INVESTOR Kezel Jackson has threatened to take legal action against promoter Michael Durham of Cash Money Brothers Promotions for an investment she claimed was made into the Grammy award-winning afrobeats star Burna Boy show he was expected to host in December.
On December 17, Durham sued Burna Boy and his agent, United Talent Agency, and four other local and US-based promoters for allegedly engaging in a conspiracy by using private information to book the “African Giant” themselves.
The show was hosted on December 16 by Twisted Entertainment Barbados , Burna Boy's agent Duke Concept and SM Entertainment.
The lawsuit was filed in the Port of Spain High Court by attorneys for Cash Money Brothers Promotions on the same day of the show.
Durham claimed he suffered financial loss and ruin as a result of the alleged conspiracy. He also claimed the parties wilfully stalled his ability to make necessary payments to bring Burna Boy to TT and also “unfairly and deceitfully” increased the contractual price although a contract had been signed.
Under two weeks later, a pre-action protocol letter sent to Durham by attorney Rhon Mitchell threatened litigation for failure to honour an investment agreement on November 18, between Durham and Jackson for the concert.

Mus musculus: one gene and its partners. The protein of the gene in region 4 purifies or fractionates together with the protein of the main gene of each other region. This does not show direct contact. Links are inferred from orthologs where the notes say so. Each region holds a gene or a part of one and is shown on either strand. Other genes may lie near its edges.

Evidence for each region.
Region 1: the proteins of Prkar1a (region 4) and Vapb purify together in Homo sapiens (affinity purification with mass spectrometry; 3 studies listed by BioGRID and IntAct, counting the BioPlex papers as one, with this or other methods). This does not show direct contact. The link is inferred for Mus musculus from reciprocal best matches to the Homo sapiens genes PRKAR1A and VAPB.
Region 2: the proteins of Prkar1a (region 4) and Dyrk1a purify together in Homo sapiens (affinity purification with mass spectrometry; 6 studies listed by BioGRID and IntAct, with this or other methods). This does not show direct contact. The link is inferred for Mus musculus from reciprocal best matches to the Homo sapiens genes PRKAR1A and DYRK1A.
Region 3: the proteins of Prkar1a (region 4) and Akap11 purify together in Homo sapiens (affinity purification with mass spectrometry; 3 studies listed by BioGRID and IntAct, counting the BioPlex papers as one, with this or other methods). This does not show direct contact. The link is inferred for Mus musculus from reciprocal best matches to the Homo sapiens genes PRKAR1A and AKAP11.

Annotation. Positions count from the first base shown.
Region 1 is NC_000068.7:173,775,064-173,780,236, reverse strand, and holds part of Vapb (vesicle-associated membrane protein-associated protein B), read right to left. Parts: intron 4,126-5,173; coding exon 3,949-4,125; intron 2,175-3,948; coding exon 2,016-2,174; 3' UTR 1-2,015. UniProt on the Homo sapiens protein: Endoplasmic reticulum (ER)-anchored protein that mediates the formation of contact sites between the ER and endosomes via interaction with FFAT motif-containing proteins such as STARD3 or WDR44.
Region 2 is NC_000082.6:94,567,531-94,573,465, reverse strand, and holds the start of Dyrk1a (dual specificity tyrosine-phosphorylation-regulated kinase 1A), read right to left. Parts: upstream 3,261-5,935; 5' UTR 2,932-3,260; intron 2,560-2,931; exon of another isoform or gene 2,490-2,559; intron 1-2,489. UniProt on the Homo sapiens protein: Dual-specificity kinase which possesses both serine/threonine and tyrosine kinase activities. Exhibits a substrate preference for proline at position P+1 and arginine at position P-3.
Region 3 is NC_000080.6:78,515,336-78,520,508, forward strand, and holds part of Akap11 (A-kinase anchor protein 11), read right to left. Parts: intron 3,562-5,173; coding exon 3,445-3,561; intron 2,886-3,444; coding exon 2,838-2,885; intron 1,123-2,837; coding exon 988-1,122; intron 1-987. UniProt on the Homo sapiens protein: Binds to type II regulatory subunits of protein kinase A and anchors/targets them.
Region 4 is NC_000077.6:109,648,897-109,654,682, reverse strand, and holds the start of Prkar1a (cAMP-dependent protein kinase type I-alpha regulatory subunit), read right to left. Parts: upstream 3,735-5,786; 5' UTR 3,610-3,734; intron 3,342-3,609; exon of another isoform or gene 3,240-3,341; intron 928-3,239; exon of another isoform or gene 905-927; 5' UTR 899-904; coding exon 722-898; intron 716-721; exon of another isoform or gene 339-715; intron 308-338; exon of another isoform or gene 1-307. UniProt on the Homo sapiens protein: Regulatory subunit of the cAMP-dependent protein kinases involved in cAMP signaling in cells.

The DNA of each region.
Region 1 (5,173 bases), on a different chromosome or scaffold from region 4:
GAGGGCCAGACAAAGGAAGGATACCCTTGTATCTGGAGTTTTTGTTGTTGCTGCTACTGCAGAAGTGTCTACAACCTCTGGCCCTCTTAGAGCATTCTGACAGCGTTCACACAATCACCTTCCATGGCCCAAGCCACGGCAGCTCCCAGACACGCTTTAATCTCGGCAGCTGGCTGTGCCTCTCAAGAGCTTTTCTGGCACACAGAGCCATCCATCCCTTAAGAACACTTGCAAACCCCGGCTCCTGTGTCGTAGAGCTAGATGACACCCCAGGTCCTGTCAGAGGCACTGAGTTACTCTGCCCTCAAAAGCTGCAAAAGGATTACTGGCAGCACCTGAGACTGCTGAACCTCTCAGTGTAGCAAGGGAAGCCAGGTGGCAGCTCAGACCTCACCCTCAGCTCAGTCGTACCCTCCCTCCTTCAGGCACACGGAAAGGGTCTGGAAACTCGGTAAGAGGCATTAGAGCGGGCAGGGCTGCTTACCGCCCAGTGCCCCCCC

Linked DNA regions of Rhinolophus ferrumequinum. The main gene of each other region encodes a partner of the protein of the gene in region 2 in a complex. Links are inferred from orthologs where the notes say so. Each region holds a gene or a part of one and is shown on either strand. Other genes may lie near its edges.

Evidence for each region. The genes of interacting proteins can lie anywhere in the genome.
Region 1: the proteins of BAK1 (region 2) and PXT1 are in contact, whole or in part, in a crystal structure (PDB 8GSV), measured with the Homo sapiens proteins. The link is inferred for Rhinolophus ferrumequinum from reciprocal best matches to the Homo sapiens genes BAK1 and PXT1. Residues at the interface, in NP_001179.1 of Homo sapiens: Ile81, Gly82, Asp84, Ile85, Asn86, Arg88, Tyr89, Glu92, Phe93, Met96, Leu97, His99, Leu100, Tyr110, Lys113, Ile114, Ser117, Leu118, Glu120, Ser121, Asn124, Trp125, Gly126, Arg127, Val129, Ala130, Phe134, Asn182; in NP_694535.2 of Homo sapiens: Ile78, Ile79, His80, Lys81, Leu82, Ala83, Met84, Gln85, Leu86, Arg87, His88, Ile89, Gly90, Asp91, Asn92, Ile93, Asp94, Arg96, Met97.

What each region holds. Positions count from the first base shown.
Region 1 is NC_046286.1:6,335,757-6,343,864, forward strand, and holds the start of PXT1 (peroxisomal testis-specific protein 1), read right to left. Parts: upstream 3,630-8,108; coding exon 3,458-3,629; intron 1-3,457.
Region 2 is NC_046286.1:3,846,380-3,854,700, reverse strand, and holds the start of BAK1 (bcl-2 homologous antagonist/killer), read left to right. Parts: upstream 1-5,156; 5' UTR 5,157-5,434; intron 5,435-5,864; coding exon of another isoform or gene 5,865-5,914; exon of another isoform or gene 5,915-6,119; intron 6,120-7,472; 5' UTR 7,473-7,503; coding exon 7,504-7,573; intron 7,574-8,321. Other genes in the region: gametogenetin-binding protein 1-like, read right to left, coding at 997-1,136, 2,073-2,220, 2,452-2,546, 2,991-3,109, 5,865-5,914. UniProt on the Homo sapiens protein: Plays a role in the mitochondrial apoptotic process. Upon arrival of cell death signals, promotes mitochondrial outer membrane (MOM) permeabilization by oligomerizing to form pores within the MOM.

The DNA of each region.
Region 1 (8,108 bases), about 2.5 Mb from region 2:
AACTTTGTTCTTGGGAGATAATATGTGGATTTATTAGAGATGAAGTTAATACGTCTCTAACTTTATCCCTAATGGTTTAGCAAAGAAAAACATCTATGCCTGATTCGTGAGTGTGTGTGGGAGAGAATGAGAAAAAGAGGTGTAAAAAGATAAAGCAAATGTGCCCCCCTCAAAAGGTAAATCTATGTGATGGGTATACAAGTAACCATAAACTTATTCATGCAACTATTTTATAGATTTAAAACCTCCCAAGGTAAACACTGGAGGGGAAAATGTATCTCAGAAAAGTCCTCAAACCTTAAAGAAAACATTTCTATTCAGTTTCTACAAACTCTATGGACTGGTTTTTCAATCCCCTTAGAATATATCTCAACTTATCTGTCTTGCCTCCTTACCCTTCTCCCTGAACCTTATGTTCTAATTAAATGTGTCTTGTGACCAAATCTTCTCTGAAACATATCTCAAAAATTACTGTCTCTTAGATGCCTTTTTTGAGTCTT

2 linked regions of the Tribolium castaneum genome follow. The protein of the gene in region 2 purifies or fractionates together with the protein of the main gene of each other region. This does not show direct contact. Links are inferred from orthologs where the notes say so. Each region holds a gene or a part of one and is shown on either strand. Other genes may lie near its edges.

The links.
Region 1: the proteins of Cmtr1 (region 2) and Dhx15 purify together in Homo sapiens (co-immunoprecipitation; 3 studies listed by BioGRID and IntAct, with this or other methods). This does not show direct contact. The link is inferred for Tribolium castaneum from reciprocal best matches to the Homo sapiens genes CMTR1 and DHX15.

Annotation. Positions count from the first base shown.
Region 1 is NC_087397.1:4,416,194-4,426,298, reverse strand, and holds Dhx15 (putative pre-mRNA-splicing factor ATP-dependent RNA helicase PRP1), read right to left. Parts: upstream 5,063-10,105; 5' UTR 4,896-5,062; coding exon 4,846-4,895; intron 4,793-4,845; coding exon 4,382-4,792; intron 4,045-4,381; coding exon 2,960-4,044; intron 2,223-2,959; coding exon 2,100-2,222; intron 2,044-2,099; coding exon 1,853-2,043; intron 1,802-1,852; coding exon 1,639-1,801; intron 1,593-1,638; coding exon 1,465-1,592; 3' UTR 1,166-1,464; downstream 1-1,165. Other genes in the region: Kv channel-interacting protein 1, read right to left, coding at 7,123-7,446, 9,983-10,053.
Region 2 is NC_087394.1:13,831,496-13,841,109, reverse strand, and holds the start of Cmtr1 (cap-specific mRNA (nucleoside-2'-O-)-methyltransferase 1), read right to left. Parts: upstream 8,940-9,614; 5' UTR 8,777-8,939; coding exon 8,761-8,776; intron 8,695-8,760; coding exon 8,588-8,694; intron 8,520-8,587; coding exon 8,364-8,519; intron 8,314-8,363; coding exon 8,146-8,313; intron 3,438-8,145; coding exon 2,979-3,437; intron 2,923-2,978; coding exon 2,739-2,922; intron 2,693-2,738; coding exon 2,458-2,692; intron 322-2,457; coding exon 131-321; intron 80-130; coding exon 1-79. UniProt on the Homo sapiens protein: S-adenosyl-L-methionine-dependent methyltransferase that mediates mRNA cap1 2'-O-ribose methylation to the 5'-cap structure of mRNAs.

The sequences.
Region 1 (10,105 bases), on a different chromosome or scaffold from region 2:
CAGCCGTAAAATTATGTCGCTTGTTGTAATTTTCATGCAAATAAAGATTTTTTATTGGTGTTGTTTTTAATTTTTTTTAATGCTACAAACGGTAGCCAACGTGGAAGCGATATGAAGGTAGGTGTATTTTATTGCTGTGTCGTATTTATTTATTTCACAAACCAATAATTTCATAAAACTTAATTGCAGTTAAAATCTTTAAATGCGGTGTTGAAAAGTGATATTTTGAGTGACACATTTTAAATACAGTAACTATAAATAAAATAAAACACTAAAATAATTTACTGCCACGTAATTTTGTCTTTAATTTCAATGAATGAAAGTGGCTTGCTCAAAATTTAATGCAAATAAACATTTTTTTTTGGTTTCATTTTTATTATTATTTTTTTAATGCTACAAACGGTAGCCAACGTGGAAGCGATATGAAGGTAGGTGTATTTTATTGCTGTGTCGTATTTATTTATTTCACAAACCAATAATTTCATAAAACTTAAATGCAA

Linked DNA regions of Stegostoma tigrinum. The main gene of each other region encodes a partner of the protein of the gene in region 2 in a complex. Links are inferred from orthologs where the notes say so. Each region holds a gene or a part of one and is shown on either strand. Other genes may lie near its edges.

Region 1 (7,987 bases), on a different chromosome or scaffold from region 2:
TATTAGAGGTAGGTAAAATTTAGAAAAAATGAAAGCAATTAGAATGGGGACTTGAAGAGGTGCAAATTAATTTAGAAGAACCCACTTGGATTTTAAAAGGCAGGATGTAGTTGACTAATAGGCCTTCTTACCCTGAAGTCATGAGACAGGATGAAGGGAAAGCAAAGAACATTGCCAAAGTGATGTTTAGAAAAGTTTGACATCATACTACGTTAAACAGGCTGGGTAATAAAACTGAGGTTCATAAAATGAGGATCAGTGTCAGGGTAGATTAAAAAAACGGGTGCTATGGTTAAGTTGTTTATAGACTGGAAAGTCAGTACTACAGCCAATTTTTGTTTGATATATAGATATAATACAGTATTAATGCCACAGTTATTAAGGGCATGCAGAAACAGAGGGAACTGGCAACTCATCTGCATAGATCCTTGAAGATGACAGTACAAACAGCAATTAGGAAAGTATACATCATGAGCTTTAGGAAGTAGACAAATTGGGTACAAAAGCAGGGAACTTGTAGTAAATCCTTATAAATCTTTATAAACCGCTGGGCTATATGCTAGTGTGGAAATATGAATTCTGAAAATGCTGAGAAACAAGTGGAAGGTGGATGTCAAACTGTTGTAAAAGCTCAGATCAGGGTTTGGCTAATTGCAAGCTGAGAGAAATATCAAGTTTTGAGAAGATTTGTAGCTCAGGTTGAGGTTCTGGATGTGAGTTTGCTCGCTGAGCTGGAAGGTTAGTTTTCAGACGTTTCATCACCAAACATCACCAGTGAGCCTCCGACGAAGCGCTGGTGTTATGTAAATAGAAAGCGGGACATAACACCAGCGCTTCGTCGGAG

Jackson is also deputy political leader of the Progressive Democratic Patriots.
The letter further alleges Jackson is yet to receive a repayment of $217,000, past the December 2 deadline, from a $31,000 investment made to the event.
The letter claimed a company named United Cultural Entertainment Inc was supposed to be formed as part of the agreement as well.
It said clause 4 of the agreement explained the purpose of the investment agreement was to procure certain prerequisites for the December 16 show “in which various artistes were to perform including the headline performer, Burna Boy as part of his Love, Damini tour.”
Jackson’s attorney claims there has been “immense financial loss and hardship... from failure and/or refusal to honour the agreement.”
Durham is asked to pay $217,000 with an interest of 2.5 per cent within 14 days before legal action is taken.
Durham’s attorney Marika Trim said she had no comment on Friday and a response to the letter was forthcoming.